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Victims of abuse at high risk for birthing autistic children

According to a new study from Harvard School of Public Health (HSPH), women who experienced physical, emotional or sexual abuse as children are more likely to have an autistic child than women who were not abused.

The study, which was released online in March 2013, states that women who experienced the most serious abuse had the highest likelihood of having a child with autism – three-and-a-half times more than those who did not.

“Our study identifies a completely new risk factor for autism,” said lead author Andrea Roberts, research associate in the HSPH Department of Social and Behavioral Sciences.“Further research to understand how a woman’s experience of abuse is associated with autism in her children may help us better understand the causes of autism and identify possible risk factors,” she said.

According to Autism Speaks, the world’s leading autism science and advocacy organization, Autism Spectrum Disorder (ASD) and autism are brain development disorders characterized by varying degrees of difficulty in social interaction, verbal and non-verbal communication and repetitive behaviors. ASD can be linked to intellectual disability and difficulties in motor coordination. Autism seems to have its roots in very early brain development, but the most obvious symptoms materialize between two and three years of age.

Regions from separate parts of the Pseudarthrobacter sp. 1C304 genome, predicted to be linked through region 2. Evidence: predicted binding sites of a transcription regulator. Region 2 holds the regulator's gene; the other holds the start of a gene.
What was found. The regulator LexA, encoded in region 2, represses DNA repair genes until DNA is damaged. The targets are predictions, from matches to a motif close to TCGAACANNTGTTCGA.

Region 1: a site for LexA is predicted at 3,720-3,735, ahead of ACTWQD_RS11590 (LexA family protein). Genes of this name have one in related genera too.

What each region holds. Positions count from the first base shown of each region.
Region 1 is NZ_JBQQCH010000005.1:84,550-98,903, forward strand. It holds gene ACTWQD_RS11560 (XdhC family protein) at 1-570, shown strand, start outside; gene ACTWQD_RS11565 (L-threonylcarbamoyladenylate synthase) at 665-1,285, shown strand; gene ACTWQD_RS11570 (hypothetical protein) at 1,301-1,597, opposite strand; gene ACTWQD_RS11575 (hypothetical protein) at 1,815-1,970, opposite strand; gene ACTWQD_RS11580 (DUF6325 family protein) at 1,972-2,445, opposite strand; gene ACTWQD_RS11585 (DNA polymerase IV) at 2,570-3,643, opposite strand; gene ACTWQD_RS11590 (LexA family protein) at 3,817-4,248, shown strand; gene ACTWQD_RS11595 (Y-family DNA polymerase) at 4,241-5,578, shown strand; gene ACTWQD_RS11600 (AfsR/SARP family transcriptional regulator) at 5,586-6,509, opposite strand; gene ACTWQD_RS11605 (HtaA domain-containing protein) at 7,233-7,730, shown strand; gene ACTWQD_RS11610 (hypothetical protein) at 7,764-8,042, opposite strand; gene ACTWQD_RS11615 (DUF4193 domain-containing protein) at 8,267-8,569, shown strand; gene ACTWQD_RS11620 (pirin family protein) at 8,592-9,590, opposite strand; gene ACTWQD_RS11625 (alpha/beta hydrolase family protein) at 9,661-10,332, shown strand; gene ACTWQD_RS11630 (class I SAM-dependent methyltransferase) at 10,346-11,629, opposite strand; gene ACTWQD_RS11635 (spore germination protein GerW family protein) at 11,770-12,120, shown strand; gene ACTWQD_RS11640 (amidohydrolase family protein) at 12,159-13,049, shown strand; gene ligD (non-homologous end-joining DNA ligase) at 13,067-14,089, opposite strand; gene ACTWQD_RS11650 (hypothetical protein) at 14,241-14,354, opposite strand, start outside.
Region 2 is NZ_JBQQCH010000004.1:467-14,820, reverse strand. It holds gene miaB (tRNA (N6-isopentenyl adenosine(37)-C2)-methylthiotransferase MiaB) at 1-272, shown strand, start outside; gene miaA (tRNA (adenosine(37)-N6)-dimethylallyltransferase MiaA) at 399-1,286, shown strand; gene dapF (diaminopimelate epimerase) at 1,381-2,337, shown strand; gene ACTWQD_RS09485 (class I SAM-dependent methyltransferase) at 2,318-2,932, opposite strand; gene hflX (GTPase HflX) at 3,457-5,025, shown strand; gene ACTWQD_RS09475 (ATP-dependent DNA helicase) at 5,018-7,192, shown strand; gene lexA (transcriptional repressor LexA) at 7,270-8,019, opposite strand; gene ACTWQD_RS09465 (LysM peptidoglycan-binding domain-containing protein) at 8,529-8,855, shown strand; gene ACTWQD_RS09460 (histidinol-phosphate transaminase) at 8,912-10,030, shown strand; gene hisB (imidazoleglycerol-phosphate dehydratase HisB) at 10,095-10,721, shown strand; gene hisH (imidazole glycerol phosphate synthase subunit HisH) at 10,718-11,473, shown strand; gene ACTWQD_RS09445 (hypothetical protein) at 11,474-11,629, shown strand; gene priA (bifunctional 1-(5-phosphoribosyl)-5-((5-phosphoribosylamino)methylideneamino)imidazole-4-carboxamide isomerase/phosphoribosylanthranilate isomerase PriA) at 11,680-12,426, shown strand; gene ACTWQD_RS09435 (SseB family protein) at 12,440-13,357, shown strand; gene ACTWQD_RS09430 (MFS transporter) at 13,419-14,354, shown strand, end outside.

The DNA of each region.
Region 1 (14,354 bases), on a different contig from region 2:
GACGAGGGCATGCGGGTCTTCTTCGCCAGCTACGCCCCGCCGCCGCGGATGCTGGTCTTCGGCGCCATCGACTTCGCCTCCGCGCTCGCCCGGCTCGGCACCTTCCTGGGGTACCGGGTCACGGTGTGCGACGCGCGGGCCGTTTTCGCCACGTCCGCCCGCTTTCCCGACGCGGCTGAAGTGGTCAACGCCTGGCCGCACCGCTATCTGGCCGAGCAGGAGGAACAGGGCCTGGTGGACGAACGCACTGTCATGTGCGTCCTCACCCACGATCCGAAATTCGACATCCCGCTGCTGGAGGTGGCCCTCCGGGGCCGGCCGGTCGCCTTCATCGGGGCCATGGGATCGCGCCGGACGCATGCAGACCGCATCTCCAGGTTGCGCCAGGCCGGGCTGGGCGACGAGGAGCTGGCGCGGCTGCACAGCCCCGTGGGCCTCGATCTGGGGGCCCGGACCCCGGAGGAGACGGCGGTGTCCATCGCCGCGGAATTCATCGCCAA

In the United States, an estimated 1 in 54 boys and 1 in 252 girls are diagnosed with autism. ASD affects more than two million individuals in the U.S. and tens of millions worldwide.

Over the past five years, scientists have found that autism may be caused by a number of rare gene changes or mutations. However, most cases seem to be caused by environmental factors and autism risk genes which affect early brain development.

After examining data from more than 50,000 women enrolled in the Nurses’ Health Study II, the authors discovered that women who experienced the most abuse were 60 percent more likely to have a child with autism. Women exposed to moderate abuse had equal risk of having an autistic child as those exposed to serious abuse levels.

Additionally, researchers discovered that nine pregnancy related risk factors including gestational diabetes, preeclampsia and smoking were linked to increased risk of having a child with autism.

However, since these factors had little to do with the link between exposure to abuse and risk of autism, the authors assumed other factors may be responsible. They said one possibility is that long-lasting affects of abuse on the immune system and stress-response system increases their risk of having an autistic child.

Roberts recommended exercise and meditation for pregnant women to relieve stress. Professional counseling can also help women deal with past abuse. More research is needed to find out about the connection between childhood abuse and autism.

“Childhood abuse is associated with a wide array of health problems in the person who experiences it, including both mental health outcomes like depression and anxiety, and physical health outcomes like obesity and lung disease,” said senior author Marc Weisskopf, associate professor of environmental and occupational epidemiology at HSPH. “Our research suggests that the effects of childhood abuse may also reach across generations,” he said.

The authors suggested coming up with solutions to prevent childhood abuse based on the findings in this study and also suggested clinicians place more emphasis on limiting pregnancy-related autism risk factors, particularly among women who experienced abuse in childhood.

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